China

Tantan Dating App Removed from Chinese App Store

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Tantan, the popular dating app often referred to as China’s Tinder, was recently removed from the Chinese app store in an effort by the government to “clean up content in cyberspace,” according to ZDNet.

There were no specifics given as to why the app was removed, but the company issued a statement saying that it is complying with the government’s requirements. The app was removed from both the Apple and Android stores in China.

Momo, Tantan’s parent company, also issued a statement saying it was "proactively communicating with the relevant government authorities" and will "fully cooperate" to restore the app's availability "as soon as possible," according to Yahoo! Finance. Shares of the company tumbled after the app’s removal.

Chinese Company Must Sell Grindr by End of June 2020

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Beijing Kunlun Tech, a Chinese company which owns the popular dating app Grindr, will now be forced to sell it by June 2020, according to a report by CNN.

Beijing Kunlun Tech owns 60% of Grindr, a popular dating app in the LGBTQ community. Last year the company was planning to take the app public but was stopped when the Committee on Foreign Investment in the U.S. (CFIUS) intervened. The U.S. government agency oversees purchases of businesses by foreign entities and expressed concern that the national security of the U.S. would be threatened by the acquisition of the dating app by a Chinese tech company, because of the sensitive user information it had access to.

Tinder to Launch a New Scaled-Down App Tinder Lite

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Tinder plans to launch a new, scaled-down version of the app called Tinder Lite.

According to Tech Crunch, the new app is catering to markets where bandwidth, data usage and storage space have all been challenging, which means customers to pay a premium for access to mobile data. Some of the regions Tinder is targeting include India and Southeast Asia, where parent company Match Group has appointed three new executives and dedicated more resources to growing its brands.

Tinder Lite was initially mentioned in an investor call according to Tech Crunch. However, Match Group CEO Mandy Ginsberg shared few details about the launch or the app. There was no specific date mentioned, and no details about what features would be removed, but likely the trademark swiping and matching would remain as key elements of the Tinder Lite experience.

Match Group Stock Awards Payment Could Help Tinder Co-Founder’s Lawsuit

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Match Group recently paid $9 million in stock awards to Tinder employees, thanks to the stellar growth of its most valuable dating app. But this good news could sour for the online dating giant if it helps former Tinder execs win their lawsuit, led by Tinder’s co-founder Sean Rad.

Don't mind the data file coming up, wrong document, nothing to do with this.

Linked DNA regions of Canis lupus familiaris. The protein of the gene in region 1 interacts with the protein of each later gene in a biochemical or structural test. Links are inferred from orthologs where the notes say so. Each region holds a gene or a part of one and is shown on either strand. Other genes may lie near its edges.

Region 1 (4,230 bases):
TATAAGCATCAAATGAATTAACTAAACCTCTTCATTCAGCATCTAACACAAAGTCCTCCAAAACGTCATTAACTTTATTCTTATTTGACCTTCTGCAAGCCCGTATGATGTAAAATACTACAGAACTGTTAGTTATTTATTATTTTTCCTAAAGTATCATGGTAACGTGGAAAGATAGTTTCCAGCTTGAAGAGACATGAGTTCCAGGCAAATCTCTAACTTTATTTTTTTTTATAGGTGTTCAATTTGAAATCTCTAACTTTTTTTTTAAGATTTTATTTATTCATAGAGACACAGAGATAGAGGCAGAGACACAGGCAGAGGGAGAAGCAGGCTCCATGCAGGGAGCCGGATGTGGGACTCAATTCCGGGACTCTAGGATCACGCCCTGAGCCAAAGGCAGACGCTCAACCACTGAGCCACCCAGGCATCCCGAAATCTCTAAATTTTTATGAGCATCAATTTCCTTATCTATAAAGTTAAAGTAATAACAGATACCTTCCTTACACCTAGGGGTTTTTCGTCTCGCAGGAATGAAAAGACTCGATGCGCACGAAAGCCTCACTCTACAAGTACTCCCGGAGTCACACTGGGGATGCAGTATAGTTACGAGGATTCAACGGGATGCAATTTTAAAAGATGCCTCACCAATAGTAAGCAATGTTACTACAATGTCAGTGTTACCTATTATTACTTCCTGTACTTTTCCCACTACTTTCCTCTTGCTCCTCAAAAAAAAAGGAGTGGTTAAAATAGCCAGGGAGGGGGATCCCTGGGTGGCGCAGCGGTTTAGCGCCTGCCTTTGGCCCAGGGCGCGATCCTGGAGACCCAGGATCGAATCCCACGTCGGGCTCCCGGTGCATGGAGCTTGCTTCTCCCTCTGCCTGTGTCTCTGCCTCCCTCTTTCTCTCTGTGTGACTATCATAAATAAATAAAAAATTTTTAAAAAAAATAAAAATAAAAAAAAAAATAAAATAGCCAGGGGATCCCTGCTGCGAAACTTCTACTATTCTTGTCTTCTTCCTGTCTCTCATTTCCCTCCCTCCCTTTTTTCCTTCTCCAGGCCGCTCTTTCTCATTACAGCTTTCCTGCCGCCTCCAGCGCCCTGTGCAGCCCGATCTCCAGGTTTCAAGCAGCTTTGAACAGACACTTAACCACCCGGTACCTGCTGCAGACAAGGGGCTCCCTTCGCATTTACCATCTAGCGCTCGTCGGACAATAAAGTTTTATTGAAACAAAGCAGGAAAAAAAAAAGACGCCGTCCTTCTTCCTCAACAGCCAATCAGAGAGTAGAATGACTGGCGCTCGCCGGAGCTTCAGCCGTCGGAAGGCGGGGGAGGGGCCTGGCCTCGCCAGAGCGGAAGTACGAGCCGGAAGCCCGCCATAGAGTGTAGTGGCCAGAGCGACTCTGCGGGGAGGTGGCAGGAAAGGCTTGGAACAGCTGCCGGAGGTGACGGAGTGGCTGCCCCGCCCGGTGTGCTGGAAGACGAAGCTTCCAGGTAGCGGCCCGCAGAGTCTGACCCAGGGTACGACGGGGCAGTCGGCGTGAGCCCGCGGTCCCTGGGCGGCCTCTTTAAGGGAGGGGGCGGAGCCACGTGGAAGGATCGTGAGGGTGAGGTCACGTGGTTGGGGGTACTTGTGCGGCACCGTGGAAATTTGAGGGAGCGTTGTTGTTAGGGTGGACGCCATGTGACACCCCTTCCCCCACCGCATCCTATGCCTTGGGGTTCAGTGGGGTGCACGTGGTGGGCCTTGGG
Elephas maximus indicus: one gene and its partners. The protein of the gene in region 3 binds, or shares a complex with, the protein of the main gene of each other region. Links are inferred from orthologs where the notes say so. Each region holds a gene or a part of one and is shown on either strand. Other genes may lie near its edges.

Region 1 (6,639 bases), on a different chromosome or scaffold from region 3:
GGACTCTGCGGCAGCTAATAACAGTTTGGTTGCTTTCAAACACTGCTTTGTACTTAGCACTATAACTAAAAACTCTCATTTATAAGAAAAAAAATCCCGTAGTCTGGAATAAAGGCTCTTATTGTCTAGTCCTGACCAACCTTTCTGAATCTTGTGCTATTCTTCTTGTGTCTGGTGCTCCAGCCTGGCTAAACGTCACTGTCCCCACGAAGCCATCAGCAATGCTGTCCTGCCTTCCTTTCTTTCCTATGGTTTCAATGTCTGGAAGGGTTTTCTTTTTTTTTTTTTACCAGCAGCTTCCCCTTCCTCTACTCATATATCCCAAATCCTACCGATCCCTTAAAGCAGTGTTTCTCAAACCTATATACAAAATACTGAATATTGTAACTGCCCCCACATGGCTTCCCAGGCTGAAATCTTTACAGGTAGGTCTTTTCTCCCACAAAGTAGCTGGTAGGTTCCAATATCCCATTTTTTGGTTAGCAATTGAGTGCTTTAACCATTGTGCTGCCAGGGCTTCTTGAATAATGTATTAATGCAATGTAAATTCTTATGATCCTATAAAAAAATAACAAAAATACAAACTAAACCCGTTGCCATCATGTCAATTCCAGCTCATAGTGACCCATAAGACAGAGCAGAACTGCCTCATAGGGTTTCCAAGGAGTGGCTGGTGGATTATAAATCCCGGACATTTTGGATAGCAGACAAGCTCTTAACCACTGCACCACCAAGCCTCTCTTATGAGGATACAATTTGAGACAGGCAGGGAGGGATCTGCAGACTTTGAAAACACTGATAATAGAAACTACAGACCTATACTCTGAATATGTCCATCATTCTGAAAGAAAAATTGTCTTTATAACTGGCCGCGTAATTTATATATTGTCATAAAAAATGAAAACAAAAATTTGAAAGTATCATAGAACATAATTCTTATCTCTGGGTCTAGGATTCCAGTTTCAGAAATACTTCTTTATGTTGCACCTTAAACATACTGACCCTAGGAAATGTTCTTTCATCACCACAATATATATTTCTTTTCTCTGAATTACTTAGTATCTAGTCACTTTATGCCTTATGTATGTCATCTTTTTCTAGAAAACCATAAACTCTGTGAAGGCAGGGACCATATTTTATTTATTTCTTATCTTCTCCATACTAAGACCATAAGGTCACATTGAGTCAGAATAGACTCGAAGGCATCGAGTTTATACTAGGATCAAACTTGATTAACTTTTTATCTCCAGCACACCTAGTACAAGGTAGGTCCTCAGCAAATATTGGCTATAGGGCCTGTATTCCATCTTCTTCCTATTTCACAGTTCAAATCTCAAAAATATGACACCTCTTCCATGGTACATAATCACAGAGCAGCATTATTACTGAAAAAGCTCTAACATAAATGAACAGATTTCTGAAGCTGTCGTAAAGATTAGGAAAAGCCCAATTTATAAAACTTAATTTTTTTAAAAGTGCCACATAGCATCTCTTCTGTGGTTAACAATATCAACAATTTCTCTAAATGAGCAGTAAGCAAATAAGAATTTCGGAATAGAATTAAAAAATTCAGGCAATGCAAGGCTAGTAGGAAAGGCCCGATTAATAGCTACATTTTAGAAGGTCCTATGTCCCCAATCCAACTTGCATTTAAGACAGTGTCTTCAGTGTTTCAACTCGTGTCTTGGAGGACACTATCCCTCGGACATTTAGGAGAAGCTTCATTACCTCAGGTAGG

Rad and other former Tinder employees filed a lawsuit against Match Group last year, claiming it devalued Tinder stock options to avoid paying them billions in stock. The new hefty $9.4 million payout to current Tinder employees, based on the popular dating app’s performance over the last year, could be an indication that Match Group might have undervalued Tinder, as Rad argues in the lawsuit.

Chinese Tinder Clone Tantan Removed From App Stores For Violations

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Tantan, one of the highest grossing dating apps in the world in the first quarter of 2019, has been removed from Android app stores by order of governmental authorities in China due to a violation of policies. The popular dating app was often referred to as “China’s Tinder” and had been acquired by Momo in May 2018.

The details of the ban are unclear. The official statement from Tantan did not reveal the specific nature of the violations. The company merely said it would cooperate fully with authorities and promised to "conduct a comprehensive internal review of the content in the Tantan mobile app and undertake other measures necessary to stay in full compliance with all relevant laws and regulations.”

Trends in China Could Drive Dating App Technology

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Jiayuan now allows users to livestream.

In technology-forward China, single people are looking to new ways of connecting with each other via dating apps beyond the traditional swipe. Now, online dating companies in China are experimenting with livestream, and soon U.S. companies could follow.

Gizmodo reported on the trend of Chinese dating apps integrating livestream features into their platforms. Jiayuan, China’s largest dating app, launched its new livestream feature this past January with an interesting twist. Instead of two users opting to chat with each other over the app in private (like with Facetime), a user can set up a chat topic and see if someone wants to join. Once one person accepts and the two start a chat, it becomes a broadcast where other users can watch and comment.